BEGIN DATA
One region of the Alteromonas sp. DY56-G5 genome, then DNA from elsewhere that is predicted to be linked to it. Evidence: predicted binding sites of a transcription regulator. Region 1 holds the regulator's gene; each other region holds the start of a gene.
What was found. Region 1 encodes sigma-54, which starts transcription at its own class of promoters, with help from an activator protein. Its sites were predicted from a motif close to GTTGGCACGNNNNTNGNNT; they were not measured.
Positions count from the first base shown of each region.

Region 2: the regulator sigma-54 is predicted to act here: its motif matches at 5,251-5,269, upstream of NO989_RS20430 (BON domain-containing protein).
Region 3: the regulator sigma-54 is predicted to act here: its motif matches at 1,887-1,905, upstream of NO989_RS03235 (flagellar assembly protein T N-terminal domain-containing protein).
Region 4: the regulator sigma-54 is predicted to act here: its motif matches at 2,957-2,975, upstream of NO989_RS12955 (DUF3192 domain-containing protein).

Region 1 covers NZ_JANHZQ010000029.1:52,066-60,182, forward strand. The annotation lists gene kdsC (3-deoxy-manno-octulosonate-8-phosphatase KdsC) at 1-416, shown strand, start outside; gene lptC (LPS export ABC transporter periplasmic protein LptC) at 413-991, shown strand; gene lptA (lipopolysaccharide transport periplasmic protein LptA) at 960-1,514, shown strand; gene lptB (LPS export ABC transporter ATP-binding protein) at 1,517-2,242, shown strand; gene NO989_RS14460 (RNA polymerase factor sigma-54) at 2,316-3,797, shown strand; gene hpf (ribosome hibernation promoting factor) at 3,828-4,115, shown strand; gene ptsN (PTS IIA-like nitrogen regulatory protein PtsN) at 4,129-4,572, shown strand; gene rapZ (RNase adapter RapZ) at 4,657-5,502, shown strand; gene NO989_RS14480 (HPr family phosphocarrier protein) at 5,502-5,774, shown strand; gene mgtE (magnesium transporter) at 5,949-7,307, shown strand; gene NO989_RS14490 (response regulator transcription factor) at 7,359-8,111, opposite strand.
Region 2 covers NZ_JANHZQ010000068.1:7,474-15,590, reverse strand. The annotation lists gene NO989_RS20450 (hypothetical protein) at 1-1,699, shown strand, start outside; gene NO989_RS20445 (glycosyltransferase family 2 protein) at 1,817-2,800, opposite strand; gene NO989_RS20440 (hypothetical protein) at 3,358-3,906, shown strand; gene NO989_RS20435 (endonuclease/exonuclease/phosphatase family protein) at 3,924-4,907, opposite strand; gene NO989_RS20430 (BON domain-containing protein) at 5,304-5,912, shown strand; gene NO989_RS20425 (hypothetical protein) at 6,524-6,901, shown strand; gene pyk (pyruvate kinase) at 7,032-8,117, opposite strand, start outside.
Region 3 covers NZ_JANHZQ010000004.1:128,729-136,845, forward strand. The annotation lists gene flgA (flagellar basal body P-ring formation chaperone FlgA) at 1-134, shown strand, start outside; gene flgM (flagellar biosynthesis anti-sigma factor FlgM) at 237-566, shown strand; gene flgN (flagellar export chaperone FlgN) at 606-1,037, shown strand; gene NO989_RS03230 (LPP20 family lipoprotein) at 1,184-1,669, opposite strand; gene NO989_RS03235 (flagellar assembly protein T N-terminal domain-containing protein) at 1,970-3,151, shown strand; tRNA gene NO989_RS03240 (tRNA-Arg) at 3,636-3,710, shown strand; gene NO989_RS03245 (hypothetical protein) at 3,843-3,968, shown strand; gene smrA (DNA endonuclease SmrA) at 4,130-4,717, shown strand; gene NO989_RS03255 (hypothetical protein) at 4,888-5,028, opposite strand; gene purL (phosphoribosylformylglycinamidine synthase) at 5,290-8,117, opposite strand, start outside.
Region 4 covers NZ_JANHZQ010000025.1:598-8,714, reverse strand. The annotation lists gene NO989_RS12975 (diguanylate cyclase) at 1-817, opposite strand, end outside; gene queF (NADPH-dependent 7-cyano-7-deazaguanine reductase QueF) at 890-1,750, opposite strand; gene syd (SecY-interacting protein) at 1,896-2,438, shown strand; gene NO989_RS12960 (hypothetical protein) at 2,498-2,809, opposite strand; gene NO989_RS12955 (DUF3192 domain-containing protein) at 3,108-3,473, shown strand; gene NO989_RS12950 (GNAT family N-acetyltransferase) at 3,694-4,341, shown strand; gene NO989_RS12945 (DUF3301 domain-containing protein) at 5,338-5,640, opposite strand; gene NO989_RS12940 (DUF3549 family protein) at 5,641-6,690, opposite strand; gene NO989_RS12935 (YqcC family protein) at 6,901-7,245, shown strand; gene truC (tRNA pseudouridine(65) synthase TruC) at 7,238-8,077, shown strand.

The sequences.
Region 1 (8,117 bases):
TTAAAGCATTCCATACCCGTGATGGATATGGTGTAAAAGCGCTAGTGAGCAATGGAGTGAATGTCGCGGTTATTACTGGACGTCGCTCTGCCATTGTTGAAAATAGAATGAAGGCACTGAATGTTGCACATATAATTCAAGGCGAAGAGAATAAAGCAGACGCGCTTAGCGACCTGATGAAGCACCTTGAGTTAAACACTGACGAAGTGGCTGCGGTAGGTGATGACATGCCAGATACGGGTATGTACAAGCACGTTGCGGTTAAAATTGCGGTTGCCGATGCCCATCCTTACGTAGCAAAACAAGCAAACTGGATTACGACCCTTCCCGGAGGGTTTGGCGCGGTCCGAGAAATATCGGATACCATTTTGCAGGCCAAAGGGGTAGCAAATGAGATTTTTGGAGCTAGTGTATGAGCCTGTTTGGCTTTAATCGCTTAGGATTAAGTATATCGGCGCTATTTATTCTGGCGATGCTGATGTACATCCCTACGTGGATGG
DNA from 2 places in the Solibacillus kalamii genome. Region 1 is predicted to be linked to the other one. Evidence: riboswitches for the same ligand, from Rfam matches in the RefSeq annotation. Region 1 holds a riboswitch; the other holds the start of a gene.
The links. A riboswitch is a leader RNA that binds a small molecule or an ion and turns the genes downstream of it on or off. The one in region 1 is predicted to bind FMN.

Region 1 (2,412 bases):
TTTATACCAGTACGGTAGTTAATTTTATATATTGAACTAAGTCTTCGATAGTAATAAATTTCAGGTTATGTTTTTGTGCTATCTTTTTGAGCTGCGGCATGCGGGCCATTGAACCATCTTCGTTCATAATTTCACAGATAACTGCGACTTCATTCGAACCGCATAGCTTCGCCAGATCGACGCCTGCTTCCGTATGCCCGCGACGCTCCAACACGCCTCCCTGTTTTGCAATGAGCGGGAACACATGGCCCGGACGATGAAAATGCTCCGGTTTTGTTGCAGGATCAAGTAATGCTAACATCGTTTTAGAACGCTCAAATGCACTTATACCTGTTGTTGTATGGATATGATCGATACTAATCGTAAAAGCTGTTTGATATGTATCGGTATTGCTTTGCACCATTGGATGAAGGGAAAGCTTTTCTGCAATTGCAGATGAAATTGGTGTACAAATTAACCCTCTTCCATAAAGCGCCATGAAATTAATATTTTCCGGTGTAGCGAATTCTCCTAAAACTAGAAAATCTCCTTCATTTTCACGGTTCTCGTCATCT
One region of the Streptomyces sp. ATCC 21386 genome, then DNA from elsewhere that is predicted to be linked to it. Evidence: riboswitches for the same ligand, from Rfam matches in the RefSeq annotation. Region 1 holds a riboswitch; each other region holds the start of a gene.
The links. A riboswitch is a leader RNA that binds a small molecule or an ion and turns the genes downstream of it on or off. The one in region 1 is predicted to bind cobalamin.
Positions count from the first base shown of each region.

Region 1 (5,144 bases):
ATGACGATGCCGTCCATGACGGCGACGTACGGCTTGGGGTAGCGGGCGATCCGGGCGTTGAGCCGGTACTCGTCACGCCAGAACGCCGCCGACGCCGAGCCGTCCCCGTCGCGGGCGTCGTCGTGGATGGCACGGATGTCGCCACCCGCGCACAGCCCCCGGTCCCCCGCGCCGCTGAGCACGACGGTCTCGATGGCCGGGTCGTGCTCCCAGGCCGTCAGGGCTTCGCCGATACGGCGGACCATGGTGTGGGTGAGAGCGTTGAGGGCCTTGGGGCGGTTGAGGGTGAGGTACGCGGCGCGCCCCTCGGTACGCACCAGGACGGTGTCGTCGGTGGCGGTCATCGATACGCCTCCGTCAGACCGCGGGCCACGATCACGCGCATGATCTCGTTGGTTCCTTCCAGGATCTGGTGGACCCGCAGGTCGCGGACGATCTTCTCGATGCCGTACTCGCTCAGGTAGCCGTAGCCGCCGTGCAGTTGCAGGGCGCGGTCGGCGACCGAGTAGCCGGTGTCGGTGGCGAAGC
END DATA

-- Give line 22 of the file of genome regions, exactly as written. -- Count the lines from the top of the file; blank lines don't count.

ATGACGATGCCGTCCATGACGGCGACGTACGGCTTGGGGTAGCGGGCGATCCGGGCGTTGAGCCGGTACTCGTCACGCCAGAACGCCGCCGACGCCGAGCCGTCCCCGTCGCGGGCGTCGTCGTGGATGGCACGGATGTCGCCACCCGCGCACAGCCCCCGGTCCCCCGCGCCGCTGAGCACGACGGTCTCGATGGCCGGGTCGTGCTCCCAGGCCGTCAGGGCTTCGCCGATACGGCGGACCATGGTGTGGGTGAGAGCGTTGAGGGCCTTGGGGCGGTTGAGGGTGAGGTACGCGGCGCGCCCCTCGGTACGCACCAGGACGGTGTCGTCGGTGGCGGTCATCGATACGCCTCCGTCAGACCGCGGGCCACGATCACGCGCATGATCTCGTTGGTTCCTTCCAGGATCTGGTGGACCCGCAGGTCGCGGACGATCTTCTCGATGCCGTACTCGCTCAGGTAGCCGTAGCCGCCGTGCAGTTGCAGGGCGCGGTCGGCGACCGAGTAGCCGGTGTCGGTGGCGAAGC